The Monopoly players amongst you will know The Angel, Islington as the 3rd cheapest property on the board. Fortunately for Islington’s residents, today this is merely a poignant sign of the remarkable boost to the area’s status since the game’s creation in 1934. With property prices superseding those of Chelsea and Notting Hill, beautiful Islington has become one of London’s most fashionable neighbourhoods.
For the aesthetically-minded, wandering around Islington is a pleasure in itself. Elegant rows of Georgian terraces rub shoulders with the scruffier pockets that are the result of wartime bombing and the significantly poorer inhabitants of a century ago. Yet, as with many of London’s fashionable districts, this diversity is key to its charm.
So what makes Islington so very desirable? ‘Everything you need is in one place’, explains Lucy, a Market Researcher who has lived in the area for 4 years. ‘Cosy gastropubs, late night cocktail bars, retro shops and high street stalwarts, theatres, parks…’ All this within a stone’s throw of the West End, trendy Shoreditch, bustling King’s Cross and leafy Highgate, making the area hugely accessible as well as self-contained.
Widely considered to be the spiritual home of London’s left-wing intelligentsia, the atmosphere is of cultured sophistication and independent thought. The majority of shops and restaurants are local and unique in feel. ‘Camden Passage sells everything from fur coats to vintage Chanel purses, and on the weekends there is a market selling antique jewellery, vintage clothes and art’ reports Lucy of this well loved, cobbled antiques village. ‘Although on Upper Street you can now find anything from upmarket independent stores like menswear shop Sefton to mainstream fashion brands like Reiss and Whistles.’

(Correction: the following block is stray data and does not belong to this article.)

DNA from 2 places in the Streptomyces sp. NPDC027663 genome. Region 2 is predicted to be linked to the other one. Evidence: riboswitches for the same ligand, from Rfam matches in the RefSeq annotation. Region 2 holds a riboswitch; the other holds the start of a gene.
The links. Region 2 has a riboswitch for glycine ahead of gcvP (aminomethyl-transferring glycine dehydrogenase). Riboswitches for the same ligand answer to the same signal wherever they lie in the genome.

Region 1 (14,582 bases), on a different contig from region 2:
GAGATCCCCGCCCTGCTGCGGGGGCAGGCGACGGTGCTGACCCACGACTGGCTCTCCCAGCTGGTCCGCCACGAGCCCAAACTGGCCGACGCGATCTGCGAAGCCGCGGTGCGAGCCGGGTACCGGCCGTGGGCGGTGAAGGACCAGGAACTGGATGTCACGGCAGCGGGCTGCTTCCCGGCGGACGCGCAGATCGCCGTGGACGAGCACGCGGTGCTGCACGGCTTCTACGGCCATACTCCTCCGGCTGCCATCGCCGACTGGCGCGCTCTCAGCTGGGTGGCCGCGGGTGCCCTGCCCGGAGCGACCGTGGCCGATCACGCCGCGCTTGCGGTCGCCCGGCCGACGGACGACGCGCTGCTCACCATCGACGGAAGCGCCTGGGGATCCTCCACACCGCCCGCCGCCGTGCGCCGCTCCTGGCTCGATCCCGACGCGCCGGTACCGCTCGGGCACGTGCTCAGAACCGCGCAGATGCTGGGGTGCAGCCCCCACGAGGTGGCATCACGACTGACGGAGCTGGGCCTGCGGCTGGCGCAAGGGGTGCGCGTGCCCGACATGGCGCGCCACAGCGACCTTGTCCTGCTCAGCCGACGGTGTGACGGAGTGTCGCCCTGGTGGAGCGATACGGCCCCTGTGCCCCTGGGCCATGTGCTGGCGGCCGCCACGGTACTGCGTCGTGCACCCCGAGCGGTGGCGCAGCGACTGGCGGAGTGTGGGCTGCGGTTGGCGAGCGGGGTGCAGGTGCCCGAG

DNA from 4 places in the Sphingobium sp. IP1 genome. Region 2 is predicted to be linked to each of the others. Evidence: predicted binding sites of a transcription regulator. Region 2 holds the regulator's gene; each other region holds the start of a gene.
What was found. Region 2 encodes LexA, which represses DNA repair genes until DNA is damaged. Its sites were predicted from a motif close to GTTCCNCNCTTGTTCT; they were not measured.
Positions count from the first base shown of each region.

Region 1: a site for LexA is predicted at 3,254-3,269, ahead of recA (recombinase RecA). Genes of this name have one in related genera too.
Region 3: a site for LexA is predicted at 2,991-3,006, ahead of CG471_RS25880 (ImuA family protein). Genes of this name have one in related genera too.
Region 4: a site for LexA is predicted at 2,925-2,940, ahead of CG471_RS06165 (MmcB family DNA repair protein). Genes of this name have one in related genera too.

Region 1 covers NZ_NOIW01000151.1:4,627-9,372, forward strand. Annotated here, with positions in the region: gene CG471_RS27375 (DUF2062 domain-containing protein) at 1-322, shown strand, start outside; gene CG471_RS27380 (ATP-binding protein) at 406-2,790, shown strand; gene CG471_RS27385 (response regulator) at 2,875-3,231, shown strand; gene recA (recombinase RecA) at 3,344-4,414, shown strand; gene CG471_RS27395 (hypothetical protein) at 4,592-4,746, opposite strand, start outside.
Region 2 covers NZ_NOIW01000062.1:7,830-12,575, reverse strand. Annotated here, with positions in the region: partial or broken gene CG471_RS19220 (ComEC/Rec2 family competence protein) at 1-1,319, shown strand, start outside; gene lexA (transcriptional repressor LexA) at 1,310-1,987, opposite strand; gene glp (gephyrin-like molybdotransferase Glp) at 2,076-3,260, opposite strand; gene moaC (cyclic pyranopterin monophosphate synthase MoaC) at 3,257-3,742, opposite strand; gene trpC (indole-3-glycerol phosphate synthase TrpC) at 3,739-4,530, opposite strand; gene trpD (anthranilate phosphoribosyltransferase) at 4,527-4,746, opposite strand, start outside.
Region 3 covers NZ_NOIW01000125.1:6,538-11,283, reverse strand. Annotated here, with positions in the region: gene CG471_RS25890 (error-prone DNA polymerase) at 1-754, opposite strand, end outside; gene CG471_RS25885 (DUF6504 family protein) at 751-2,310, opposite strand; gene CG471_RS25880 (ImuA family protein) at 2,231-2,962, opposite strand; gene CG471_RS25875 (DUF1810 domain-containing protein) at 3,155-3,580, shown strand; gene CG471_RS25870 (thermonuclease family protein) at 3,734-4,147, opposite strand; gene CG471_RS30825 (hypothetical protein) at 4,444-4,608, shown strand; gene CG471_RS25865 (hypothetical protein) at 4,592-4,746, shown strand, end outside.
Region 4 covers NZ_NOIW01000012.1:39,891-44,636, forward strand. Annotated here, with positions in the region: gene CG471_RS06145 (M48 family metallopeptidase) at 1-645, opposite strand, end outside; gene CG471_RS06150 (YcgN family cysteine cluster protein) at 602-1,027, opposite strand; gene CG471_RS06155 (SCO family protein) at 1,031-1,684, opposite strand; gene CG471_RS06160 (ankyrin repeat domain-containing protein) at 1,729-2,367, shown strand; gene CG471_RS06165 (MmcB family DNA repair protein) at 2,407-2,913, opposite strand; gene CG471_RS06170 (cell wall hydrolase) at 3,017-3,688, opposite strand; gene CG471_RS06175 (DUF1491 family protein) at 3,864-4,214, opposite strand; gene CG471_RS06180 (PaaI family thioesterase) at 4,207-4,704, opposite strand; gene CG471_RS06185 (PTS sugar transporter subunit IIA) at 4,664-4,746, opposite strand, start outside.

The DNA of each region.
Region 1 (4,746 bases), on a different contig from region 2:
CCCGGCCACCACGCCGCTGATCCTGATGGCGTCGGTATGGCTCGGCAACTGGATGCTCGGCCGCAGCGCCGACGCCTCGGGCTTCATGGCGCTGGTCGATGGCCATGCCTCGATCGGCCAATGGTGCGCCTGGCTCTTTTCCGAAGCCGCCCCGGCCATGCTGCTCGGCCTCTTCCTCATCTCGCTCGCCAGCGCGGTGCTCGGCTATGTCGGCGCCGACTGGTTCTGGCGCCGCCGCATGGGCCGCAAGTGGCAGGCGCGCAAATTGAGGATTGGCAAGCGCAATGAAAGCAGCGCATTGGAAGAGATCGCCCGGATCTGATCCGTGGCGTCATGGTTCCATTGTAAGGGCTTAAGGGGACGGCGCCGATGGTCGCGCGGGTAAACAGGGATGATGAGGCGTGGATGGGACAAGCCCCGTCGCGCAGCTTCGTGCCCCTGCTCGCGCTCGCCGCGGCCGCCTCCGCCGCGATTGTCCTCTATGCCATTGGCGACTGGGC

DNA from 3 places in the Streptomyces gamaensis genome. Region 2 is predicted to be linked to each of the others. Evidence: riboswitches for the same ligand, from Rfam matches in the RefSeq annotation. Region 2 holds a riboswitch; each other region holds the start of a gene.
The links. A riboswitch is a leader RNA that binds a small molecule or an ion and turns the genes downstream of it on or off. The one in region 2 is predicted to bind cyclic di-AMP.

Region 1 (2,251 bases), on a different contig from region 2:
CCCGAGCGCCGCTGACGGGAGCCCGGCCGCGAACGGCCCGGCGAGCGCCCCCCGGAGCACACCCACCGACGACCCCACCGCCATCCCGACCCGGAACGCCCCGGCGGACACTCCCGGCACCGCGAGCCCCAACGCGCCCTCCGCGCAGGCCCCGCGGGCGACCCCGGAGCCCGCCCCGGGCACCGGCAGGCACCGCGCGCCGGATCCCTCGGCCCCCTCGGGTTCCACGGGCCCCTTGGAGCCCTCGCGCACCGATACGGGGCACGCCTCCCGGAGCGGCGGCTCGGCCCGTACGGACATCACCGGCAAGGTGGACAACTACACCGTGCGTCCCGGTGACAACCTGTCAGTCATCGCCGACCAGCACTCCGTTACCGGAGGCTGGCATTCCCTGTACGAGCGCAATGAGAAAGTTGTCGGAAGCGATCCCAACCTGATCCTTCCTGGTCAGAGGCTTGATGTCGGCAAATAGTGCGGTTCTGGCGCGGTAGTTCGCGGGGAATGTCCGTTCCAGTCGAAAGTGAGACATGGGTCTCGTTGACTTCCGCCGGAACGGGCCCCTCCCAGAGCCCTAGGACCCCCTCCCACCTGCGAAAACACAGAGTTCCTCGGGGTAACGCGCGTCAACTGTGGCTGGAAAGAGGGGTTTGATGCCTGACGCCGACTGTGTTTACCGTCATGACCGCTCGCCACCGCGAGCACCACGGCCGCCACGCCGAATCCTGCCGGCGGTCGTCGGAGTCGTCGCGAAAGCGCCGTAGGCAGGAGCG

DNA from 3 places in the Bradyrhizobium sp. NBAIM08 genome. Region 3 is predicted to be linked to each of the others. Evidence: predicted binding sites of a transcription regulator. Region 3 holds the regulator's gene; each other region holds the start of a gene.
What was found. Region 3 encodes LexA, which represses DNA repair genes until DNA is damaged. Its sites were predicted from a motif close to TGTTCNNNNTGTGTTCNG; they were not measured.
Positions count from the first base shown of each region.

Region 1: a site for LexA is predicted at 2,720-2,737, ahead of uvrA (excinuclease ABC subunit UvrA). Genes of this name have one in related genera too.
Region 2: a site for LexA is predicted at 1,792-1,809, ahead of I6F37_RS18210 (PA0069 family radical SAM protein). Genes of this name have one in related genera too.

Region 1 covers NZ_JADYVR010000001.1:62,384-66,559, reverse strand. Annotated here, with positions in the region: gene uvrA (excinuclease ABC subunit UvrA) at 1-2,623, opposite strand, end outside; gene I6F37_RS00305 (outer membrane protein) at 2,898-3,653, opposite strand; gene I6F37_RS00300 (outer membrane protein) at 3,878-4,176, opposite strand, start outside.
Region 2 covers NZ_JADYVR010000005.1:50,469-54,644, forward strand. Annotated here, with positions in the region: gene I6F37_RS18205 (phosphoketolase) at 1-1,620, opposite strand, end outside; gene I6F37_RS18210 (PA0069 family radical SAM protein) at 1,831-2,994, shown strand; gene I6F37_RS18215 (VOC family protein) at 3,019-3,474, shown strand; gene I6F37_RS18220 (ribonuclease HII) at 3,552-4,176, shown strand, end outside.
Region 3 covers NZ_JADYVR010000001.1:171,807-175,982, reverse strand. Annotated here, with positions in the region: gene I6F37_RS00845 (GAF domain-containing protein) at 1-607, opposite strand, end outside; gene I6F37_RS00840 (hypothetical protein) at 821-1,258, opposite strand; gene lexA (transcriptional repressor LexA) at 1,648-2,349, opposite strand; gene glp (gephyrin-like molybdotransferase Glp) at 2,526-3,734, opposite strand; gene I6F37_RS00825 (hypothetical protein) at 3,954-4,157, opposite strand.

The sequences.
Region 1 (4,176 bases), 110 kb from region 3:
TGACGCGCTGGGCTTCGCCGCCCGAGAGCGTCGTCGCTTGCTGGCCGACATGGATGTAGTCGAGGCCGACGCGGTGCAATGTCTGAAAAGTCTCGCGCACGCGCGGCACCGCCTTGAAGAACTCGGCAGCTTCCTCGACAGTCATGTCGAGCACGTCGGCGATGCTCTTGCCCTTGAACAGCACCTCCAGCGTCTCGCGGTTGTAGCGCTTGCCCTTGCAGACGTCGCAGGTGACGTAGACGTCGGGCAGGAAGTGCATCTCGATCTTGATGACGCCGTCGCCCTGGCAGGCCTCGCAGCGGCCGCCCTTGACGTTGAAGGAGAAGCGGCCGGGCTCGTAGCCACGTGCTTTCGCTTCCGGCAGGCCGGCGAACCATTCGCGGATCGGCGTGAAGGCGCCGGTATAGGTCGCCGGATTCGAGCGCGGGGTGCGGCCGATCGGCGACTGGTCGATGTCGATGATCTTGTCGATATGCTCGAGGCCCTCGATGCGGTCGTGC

As with any area inhabited by ambitious, cosmopolitan Londoners, eating and drinking out in style is non-negotiable, and Islington does not disappoint. ‘Every visitor should sample burritos and frozen margaritas at Chilango – best in London’ confides Lucy. She also recommends Ottonlenghi, a chic café created by the eponymous chef (‘decadent looking cakes, enormous meringues and all the slices, brownies and tarts you could ever wish for’), and an ‘incredibly good Italian restaurant on Higbury corner called Trullo which does amazing handmade pasta and charcoal grilled meat.’ Yum.
(Image credit: WeLoveFood)
This combination of gloss and locality seems to be a running theme, and I am beginning to understand what lies behind Islington’s magnetism. Its appeal to urban artisans, professionals and bohemian academics is clear. But what about families? ‘Kids cycle along the canals and round Highbury Fields, where there is an area showing things like Punch & Judy’ Lucy tells me, ‘Many local properties are big – it would be a great place to grow up.’
And so we have it. Chic and cultivated with the eclectic frisson that is so sought after by Londoners, Islington provides the perfect blend of style, beauty, space and diversity to accommodate residents and visitors alike. When I win the Euromillions, I know where I’ll be house-hunting…
This was a guest post written by Sophie Stewart.Google+